“Femme Fatale” has what seems to be a slightly different mix with the backing vocals a little more quirky. The bass on “Run, Run, Run” has a few more runs and feels a bit louder. The acetate version of “European Son” clocks in at nine minutes while the album version is a mere 7:46. Still, I’d be hard pressed to point out any obvious differences other than overdubs. And I knock off a few points for a botched track edit that leaves the first 10 seconds of “All Tomorrow’s Parties” tacked on to the end of “Euro Son”. If you’re gonna make a boot, you gotta be on top of that shit. Shame on Nothing Songs Ltd. for goofing up the track list too. Jeez.

Disc one is rounded out by mono versions of the two singles from the album, but those tracks can be found on the two-CD deluxe edition of the album.

Disc two contains the promo-only mono mix of the “White Light/White Heat” album. I’ve had too many record collectors tell me how otherworldly mono mixes of albums (Beatles “White Album”, Pink Floyd “Piper at the Gates of Dawn”, etc) are or can be. I’ve yet to be impressed. “White Light/White Heat” is no exception.

Also on disc two are four tracks from an acetate found in Sterling Morrison’s closet after he died. “Jesus”, “I’m Set Free”, “Beginning to See the Light” and “After Hours” are claimed to be alternate mixes, but you know…I’m just not buying it. How do these bootleggers get records that personally belonged to Sterling and Moe anyway? I’m sure the story behind that is infinitely more interesting than these supposed alternate mixes. And I could really give two shits about the mono single mixes of “What Goes On” and “Jesus” that round out this disc.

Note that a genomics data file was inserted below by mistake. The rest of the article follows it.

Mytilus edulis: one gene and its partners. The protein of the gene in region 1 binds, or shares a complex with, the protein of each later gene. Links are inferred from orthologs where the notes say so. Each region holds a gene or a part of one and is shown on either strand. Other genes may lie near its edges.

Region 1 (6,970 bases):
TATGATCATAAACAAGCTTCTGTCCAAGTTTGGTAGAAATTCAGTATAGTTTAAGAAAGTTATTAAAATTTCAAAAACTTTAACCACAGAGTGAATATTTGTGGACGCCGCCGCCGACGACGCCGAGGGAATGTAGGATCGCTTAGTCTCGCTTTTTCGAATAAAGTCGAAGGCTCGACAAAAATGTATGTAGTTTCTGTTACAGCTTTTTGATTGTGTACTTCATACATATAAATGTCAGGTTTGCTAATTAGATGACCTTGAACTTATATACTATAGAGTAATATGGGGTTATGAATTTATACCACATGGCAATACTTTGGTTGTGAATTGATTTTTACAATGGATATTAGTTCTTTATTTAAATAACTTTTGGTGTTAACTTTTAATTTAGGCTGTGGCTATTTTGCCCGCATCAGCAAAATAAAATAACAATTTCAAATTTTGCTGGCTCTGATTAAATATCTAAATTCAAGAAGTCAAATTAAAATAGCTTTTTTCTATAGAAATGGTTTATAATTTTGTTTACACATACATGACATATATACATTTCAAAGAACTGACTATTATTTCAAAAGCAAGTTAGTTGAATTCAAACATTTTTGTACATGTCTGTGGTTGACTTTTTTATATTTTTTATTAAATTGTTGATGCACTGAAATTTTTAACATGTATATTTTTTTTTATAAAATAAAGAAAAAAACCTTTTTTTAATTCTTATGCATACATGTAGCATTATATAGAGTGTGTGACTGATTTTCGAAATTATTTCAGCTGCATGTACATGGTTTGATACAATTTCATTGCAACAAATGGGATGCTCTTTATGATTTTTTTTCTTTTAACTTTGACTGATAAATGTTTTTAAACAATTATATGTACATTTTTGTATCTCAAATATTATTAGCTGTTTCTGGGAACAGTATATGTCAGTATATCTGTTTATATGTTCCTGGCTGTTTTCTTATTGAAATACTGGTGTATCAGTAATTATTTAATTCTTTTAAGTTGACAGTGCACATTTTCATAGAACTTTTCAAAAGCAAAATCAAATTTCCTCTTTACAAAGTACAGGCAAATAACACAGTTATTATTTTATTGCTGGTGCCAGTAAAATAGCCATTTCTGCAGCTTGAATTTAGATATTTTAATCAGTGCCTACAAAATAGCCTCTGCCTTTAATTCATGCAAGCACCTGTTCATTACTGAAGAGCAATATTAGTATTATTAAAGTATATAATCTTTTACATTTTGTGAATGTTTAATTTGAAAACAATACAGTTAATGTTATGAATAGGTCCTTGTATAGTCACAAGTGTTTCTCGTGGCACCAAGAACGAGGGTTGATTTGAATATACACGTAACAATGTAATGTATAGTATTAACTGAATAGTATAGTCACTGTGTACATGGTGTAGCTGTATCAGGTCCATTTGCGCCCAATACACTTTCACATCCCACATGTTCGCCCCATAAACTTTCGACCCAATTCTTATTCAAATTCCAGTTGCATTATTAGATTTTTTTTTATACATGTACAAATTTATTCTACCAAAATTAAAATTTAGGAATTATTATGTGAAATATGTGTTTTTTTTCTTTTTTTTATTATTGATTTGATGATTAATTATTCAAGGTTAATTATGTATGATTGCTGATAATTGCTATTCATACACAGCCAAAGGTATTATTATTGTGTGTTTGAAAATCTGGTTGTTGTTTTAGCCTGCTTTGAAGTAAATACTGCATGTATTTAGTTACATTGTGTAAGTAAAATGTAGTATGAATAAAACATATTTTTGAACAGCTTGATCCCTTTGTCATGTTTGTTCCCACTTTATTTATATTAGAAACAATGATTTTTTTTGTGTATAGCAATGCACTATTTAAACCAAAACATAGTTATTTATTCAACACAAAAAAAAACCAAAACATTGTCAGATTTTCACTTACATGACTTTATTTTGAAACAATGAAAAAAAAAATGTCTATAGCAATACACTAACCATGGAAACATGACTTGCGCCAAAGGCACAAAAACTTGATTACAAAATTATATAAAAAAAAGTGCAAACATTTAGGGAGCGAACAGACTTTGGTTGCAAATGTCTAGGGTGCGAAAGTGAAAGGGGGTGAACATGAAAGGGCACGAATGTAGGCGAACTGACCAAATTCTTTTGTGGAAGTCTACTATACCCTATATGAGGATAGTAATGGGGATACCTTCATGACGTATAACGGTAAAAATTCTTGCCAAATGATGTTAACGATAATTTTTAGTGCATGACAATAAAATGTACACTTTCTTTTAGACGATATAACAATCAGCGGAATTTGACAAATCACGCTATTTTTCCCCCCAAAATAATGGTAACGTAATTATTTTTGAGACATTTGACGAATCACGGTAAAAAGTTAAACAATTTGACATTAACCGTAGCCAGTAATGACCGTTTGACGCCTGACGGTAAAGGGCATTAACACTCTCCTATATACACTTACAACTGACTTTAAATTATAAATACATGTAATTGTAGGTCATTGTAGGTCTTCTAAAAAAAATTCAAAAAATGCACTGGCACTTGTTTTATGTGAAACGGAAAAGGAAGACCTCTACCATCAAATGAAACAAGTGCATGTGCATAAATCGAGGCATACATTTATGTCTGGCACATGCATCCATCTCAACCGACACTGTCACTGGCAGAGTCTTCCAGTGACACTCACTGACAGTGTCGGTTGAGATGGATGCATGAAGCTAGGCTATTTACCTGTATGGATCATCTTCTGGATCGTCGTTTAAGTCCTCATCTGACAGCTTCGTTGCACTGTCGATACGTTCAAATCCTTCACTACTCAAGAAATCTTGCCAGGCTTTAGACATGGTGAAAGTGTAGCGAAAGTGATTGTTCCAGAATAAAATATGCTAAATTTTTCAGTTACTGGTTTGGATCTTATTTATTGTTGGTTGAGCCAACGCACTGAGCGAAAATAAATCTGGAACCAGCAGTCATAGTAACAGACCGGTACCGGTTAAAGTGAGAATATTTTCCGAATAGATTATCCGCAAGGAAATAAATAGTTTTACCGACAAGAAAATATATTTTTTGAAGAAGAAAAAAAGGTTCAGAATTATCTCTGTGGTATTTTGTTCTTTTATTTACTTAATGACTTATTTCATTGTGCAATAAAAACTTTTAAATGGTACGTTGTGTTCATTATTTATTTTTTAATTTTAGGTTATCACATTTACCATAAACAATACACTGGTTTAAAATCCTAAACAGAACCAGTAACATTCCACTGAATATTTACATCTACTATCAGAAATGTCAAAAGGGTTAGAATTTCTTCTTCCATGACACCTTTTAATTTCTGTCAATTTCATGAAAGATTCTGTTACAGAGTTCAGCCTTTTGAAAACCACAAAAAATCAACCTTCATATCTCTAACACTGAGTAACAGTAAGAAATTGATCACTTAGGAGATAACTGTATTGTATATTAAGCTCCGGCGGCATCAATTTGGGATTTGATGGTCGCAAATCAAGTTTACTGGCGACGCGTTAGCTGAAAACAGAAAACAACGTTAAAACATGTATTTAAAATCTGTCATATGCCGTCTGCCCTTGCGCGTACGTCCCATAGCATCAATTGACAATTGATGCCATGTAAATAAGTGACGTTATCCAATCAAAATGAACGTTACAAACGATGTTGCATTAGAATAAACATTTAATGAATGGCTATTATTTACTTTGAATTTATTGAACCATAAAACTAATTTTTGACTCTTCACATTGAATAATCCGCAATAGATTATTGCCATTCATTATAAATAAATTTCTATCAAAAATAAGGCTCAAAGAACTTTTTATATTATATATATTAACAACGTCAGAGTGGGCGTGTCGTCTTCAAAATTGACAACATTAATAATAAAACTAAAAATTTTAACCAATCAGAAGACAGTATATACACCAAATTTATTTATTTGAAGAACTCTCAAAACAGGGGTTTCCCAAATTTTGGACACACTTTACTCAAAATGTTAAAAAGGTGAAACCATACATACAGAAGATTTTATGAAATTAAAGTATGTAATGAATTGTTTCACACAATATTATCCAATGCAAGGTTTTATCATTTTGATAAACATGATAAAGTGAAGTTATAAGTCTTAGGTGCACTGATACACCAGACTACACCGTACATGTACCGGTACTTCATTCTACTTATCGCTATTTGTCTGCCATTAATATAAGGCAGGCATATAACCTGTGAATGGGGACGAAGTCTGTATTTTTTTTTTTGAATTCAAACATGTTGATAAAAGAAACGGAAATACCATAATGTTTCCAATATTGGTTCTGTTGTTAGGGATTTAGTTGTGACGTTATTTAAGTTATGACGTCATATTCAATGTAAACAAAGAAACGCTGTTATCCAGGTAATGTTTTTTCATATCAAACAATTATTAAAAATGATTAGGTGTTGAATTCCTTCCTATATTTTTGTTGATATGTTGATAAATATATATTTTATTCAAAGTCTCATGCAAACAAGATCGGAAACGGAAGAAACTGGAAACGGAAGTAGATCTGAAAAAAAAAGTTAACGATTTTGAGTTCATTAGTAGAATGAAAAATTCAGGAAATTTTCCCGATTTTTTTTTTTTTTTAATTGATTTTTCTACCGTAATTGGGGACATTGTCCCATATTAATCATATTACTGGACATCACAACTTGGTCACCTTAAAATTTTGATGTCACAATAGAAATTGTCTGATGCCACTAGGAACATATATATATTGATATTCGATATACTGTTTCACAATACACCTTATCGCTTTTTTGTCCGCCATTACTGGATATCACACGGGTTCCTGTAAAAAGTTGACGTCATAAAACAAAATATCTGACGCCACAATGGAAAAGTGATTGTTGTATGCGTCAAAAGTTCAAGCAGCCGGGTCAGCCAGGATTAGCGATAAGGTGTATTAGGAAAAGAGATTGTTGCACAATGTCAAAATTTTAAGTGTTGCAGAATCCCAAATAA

Disc three is a test pressing mono version of “Loaded” only sent out to a few AM radio stations. At this point, who in the hell cares? Wasn’t the two-CD “Fully Loaded” enough? I don’t even like that album anyway.

So I was initially excited and brimming with all kinds of wonderment I hadn’t felt since that Caribbean cruise in the summer of ’99, but now I just feel like I blew $75 that I’m not gonna get back. Caveat emptor.

1 comment:

Danny Kroha said...

Actually I said his band was a bunch of Guns and Roses rejects. He never wrote me back. I then met him a year or so later and asked him if he received the letter. he said he did and said something like, "people sometimes say things in letters that they wouldn't say to someone in person." Then he proceeded to tell me about the hot little band that backed him up one time which consisted of Scott, Fred, and Gary Rasmussen.
By the way Ben, "peak" is the top of something and "peek" is to have a little look.